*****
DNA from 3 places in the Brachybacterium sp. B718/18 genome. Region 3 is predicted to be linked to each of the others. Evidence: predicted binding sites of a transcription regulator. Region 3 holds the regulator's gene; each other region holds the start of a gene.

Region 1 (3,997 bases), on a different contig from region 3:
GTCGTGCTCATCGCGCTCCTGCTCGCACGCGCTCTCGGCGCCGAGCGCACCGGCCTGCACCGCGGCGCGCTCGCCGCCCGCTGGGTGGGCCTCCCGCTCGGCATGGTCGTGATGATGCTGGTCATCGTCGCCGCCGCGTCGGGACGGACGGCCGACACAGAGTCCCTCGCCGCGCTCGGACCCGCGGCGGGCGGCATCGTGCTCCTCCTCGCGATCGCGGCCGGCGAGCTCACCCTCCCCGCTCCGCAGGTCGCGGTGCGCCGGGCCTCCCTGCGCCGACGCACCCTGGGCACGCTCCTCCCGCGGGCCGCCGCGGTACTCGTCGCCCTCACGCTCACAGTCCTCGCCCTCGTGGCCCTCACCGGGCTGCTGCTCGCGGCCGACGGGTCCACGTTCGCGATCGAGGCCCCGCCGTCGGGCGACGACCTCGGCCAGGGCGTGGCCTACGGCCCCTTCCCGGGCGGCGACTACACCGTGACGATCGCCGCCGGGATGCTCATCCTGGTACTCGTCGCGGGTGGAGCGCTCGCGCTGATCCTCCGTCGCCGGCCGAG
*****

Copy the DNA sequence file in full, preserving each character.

DNA from 3 places in the Brachybacterium sp. B718/18 genome. Region 3 is predicted to be linked to each of the others. Evidence: predicted binding sites of a transcription regulator. Region 3 holds the regulator's gene; each other region holds the start of a gene.

Region 1 (3,997 bases), on a different contig from region 3:
GTCGTGCTCATCGCGCTCCTGCTCGCACGCGCTCTCGGCGCCGAGCGCACCGGCCTGCACCGCGGCGCGCTCGCCGCCCGCTGGGTGGGCCTCCCGCTCGGCATGGTCGTGATGATGCTGGTCATCGTCGCCGCCGCGTCGGGACGGACGGCCGACACAGAGTCCCTCGCCGCGCTCGGACCCGCGGCGGGCGGCATCGTGCTCCTCCTCGCGATCGCGGCCGGCGAGCTCACCCTCCCCGCTCCGCAGGTCGCGGTGCGCCGGGCCTCCCTGCGCCGACGCACCCTGGGCACGCTCCTCCCGCGGGCCGCCGCGGTACTCGTCGCCCTCACGCTCACAGTCCTCGCCCTCGTGGCCCTCACCGGGCTGCTGCTCGCGGCCGACGGGTCCACGTTCGCGATCGAGGCCCCGCCGTCGGGCGACGACCTCGGCCAGGGCGTGGCCTACGGCCCCTTCCCGGGCGGCGACTACACCGTGACGATCGCCGCCGGGATGCTCATCCTGGTACTCGTCGCGGGTGGAGCGCTCGCGCTGATCCTCCGTCGCCGGCCGAG